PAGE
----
Coast Guard commences Operation Coal Shovel

The crew of Coast Guard Cutter Neah Bay, homeported in Cleveland, works to keep the CSL Laurentien moving during an escort in eastern Lake Erie March 27, 2014. The crew experienced plate ice as thick as 3 feet and ice ridges as tall as 8 feet. (U.S. Coast Guard photo courtesy of CSL Laurentien)

File photo of the Coast Guard Cutter Neah Bay breaking ice during Operation Coal Shovel 2014.

DETROIT – The U.S. Coast Guard began Operation Coal Shovel on Monday, January 10, 2022.

Operation Coal Shovel is the domestic ice-breaking operation with an area of responsibility spanning from southern Lake Huron, to Lake St. Clair, to the St. Clair / Detroit River system and into Lake Erie and Lake Ontario including the St. Lawrence Seaway.

U.S. and Canadian Coast Guard icebreakers work together in these waterways as conditions worsen throughout the winter to ensure the ability to conduct search-and-rescue, community service, and the facilitation of navigation to meet the reasonable demands of commerce.

Both the U.S. and Canadian fleets also assist with flood mitigation efforts when requested to do so from the U.S. Army Corps of Engineers. In addition, other emergency operations include opening channels to icebound communities or breaking ice for the ferries that serve them in order to ensure critical supplies of food, heating oil or access to medical assistance is maintained.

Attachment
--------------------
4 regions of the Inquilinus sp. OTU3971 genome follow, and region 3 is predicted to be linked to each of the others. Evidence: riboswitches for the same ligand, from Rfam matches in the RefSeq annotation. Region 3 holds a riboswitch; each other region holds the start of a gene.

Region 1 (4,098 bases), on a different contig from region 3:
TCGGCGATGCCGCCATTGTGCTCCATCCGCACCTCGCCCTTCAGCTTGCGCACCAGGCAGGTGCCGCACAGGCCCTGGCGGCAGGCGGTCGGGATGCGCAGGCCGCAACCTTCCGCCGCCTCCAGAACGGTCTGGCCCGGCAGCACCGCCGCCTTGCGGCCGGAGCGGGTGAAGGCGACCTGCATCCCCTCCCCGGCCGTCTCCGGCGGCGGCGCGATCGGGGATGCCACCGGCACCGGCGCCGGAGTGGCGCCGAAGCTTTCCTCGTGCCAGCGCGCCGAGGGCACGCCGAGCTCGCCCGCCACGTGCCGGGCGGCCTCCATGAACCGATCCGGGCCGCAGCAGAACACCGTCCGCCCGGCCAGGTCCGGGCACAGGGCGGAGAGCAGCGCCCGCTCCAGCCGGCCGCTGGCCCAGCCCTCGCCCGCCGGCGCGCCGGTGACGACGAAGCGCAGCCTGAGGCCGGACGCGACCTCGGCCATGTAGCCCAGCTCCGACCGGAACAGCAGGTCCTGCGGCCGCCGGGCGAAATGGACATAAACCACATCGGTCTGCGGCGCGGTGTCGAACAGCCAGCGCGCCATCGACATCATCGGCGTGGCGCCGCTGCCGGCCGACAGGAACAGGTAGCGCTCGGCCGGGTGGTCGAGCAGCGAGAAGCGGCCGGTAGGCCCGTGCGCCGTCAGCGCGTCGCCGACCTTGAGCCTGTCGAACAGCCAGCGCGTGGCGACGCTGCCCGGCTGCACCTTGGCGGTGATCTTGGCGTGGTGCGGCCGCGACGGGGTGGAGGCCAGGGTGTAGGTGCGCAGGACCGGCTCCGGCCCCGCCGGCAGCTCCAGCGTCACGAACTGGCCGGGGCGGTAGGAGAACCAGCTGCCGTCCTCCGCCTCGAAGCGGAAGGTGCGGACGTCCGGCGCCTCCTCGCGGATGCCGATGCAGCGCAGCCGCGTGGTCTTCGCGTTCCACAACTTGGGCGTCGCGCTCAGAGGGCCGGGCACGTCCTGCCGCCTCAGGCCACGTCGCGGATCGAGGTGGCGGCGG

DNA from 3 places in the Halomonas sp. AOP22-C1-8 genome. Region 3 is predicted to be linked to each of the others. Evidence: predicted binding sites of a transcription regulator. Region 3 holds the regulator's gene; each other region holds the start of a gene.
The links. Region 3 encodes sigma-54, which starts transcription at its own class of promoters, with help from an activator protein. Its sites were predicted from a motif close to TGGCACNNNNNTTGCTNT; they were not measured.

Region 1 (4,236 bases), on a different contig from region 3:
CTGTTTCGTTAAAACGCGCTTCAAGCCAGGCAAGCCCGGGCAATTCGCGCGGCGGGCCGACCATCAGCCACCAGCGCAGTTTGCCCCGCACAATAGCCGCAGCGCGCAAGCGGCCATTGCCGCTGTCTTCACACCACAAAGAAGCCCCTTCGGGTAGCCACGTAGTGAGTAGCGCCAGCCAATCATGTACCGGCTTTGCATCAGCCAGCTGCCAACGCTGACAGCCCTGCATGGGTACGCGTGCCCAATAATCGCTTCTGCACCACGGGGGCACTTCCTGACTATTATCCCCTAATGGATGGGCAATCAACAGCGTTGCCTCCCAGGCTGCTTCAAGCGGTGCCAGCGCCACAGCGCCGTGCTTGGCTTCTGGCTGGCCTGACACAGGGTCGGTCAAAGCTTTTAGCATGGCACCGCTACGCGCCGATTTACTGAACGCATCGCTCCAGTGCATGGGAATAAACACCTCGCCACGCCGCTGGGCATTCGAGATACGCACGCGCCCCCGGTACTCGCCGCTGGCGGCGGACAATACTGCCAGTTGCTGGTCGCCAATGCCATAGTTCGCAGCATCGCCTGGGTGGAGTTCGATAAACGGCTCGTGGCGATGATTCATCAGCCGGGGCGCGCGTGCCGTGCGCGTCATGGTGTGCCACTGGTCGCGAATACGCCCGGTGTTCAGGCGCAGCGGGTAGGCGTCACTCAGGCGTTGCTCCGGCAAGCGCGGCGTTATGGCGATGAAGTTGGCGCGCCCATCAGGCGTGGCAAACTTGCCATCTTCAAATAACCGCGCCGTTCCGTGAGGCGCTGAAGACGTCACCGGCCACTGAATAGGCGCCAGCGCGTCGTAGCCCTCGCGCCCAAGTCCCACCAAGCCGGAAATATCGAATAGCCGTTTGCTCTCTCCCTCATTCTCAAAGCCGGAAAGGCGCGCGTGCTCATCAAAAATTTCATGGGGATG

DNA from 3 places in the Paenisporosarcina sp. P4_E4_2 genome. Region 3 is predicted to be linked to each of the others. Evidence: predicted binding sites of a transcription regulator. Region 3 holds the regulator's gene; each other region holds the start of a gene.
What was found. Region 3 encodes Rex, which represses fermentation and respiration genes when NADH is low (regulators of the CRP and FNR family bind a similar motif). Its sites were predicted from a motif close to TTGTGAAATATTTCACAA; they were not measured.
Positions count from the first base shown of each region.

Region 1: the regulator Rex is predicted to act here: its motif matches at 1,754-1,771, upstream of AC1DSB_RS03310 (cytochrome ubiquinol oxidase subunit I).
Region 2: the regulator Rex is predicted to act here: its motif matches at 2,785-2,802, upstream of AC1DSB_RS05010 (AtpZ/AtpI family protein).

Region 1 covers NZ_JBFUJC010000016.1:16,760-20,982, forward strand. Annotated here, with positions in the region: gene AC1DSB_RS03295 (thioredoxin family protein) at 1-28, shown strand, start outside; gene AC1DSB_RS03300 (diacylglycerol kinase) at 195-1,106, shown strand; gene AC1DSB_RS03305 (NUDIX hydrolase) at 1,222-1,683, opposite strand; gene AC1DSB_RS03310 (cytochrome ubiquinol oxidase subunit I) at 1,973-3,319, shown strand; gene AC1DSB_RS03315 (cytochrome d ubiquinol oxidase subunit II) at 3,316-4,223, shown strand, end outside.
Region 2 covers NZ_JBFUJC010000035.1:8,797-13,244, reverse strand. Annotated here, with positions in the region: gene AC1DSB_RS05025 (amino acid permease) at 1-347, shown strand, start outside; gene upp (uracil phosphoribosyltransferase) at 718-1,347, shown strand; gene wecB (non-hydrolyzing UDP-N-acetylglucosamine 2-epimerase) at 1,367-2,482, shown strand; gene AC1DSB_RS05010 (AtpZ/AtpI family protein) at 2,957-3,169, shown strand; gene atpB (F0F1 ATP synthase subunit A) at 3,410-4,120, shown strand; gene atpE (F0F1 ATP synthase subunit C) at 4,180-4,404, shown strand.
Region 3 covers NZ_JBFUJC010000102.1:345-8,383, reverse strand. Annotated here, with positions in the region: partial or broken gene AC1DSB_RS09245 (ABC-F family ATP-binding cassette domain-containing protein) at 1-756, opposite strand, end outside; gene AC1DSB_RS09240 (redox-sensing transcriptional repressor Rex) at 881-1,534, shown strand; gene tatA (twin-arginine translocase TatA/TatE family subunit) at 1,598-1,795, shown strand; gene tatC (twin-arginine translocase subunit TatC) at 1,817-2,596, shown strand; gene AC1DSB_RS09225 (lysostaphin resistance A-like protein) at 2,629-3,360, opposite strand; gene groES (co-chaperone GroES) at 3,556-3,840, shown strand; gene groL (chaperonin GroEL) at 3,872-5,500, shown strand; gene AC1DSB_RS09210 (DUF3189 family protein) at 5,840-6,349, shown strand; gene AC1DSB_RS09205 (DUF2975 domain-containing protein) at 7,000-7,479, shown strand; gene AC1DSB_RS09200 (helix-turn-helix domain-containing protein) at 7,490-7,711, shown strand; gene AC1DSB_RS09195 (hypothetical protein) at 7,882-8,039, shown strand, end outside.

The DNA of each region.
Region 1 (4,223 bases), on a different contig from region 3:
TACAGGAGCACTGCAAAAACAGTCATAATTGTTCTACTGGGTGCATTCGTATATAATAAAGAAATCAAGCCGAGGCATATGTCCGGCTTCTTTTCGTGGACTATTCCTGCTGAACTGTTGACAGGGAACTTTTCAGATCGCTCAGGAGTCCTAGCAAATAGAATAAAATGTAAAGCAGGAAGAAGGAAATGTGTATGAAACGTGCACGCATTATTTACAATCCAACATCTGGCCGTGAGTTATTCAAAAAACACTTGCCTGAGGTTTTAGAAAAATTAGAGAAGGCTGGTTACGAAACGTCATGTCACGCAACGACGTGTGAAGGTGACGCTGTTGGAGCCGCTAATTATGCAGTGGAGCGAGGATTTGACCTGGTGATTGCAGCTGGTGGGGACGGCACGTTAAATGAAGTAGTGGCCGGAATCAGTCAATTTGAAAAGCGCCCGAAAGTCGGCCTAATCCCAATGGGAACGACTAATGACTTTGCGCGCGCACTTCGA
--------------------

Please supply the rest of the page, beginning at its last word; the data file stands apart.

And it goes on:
Sector Detroit provides command and control for Operation Coal Shovel, and may place restrictions or close waterways as ice conditions dictate. Due consideration is given to the need for cross channel traffic (e.g. ferries), the availability of icebreakers, and the safety of the island residents who use naturally formed ice bridges for transportation to and from the mainland.

As the 2022 Operation Coal Shovel season begins, Coast Guard Sector Detroit and the Canadian Coast Guard will continue to monitor potentially hazardous ice conditions and conduct ice breaking operations throughout the Great Lakes. Furthermore, phone conferences are conducted regularly with maritime shipping company representatives to coordinate ice breaking services and facilitate the movement of commercial vessels.

The Coast Guard recommends all recreational ice users plan their activities carefully, use caution on the ice, and stay away from shipping channels. Waterway users and island residents should stay tuned to local media resources for the status of channel closures.


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